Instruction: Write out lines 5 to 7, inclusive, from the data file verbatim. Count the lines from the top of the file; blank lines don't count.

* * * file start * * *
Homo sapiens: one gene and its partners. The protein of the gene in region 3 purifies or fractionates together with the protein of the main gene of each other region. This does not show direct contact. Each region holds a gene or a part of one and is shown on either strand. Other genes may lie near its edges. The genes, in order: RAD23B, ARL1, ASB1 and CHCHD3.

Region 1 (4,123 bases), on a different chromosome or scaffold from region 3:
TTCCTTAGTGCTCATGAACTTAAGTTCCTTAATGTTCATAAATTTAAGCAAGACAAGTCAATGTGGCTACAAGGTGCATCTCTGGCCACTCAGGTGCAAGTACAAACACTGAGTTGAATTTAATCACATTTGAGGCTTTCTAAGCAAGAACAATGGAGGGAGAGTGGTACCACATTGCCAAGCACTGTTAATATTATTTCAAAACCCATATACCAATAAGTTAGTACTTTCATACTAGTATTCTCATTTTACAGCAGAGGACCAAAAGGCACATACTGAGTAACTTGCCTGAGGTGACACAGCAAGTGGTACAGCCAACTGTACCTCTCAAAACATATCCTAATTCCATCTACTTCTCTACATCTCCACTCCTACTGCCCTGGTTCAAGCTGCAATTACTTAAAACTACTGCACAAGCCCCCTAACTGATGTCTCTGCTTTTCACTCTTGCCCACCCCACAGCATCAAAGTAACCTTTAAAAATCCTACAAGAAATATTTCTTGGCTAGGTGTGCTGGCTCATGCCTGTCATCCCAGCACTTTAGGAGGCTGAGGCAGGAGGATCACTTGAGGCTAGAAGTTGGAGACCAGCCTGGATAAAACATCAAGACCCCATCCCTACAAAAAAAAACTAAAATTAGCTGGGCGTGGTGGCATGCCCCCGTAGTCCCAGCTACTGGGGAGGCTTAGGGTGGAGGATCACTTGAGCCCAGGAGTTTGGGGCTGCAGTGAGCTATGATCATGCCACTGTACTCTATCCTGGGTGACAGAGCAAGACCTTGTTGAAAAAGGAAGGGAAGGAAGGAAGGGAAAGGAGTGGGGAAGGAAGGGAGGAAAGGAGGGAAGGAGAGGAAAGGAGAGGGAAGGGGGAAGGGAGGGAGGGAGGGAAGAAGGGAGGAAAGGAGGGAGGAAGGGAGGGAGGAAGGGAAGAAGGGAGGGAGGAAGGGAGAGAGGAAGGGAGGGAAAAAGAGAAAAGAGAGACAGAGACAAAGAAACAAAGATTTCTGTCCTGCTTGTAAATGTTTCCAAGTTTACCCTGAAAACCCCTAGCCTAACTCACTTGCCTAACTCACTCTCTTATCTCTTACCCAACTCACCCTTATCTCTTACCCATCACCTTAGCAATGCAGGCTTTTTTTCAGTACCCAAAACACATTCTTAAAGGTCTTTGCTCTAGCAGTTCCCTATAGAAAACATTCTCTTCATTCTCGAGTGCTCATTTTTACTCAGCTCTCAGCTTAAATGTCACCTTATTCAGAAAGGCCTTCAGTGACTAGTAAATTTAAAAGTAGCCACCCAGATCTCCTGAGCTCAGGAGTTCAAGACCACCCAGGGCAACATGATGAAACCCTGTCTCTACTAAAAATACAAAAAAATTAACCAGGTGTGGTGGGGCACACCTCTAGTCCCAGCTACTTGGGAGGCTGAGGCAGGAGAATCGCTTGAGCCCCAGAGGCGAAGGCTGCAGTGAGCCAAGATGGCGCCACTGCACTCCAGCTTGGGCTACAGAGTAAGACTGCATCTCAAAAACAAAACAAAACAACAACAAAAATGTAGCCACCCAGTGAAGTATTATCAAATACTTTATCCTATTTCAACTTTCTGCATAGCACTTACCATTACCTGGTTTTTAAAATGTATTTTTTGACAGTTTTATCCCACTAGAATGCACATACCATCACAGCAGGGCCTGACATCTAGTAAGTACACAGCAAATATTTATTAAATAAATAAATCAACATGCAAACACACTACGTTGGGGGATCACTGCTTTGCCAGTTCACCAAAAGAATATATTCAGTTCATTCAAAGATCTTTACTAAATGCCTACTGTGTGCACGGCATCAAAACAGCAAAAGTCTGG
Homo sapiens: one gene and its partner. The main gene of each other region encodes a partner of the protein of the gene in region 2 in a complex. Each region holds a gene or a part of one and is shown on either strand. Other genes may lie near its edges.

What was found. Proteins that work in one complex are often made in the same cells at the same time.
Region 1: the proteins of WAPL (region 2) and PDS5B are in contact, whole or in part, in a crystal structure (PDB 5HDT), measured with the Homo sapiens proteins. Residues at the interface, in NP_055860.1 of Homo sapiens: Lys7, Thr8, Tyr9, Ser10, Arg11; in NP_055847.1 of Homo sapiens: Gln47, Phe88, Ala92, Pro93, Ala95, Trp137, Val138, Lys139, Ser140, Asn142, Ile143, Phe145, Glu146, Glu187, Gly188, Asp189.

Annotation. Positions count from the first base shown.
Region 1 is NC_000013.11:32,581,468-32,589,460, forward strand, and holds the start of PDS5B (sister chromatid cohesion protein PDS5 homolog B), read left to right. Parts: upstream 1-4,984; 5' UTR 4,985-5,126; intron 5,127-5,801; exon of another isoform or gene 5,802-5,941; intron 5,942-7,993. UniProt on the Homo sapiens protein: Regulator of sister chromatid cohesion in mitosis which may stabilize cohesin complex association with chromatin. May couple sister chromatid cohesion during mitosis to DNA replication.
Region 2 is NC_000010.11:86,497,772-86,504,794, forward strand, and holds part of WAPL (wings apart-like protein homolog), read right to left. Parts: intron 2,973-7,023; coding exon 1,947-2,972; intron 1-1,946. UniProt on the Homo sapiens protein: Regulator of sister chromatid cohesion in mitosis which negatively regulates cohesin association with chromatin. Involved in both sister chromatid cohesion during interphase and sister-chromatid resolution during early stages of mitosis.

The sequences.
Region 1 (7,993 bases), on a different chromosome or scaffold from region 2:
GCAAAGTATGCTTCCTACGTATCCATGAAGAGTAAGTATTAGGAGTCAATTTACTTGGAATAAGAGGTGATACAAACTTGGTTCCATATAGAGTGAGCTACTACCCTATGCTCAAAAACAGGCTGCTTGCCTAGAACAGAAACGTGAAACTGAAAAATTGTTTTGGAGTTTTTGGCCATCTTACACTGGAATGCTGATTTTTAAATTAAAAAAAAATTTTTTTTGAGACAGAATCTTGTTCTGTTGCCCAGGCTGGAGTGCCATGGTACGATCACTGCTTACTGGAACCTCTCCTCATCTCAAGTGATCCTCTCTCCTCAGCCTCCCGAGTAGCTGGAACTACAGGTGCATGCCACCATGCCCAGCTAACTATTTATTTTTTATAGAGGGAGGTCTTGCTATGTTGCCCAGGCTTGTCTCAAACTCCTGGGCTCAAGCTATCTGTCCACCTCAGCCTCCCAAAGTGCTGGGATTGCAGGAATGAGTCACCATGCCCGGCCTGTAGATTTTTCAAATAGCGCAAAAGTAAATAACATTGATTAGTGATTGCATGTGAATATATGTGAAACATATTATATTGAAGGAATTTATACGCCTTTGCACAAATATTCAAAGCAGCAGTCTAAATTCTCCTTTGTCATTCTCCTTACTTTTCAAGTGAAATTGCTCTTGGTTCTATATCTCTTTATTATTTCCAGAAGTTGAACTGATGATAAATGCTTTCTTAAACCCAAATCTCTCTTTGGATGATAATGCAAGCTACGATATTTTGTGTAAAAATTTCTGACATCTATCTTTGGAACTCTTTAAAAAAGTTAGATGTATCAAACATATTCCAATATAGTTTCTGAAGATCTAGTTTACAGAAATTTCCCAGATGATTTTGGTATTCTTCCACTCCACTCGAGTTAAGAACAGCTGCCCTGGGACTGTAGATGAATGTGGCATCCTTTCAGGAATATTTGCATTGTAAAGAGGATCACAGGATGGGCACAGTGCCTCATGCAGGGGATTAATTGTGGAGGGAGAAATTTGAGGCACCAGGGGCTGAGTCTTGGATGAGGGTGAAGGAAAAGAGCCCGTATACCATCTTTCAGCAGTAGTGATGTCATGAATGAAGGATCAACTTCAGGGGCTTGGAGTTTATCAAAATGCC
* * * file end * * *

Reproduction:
What was found. Proteins that work in one complex are often made in the same cells at the same time.
Region 1: the proteins of WAPL (region 2) and PDS5B are in contact, whole or in part, in a crystal structure (PDB 5HDT), measured with the Homo sapiens proteins. Residues at the interface, in NP_055860.1 of Homo sapiens: Lys7, Thr8, Tyr9, Ser10, Arg11; in NP_055847.1 of Homo sapiens: Gln47, Phe88, Ala92, Pro93, Ala95, Trp137, Val138, Lys139, Ser140, Asn142, Ile143, Phe145, Glu146, Glu187, Gly188, Asp189.

Annotation. Positions count from the first base shown.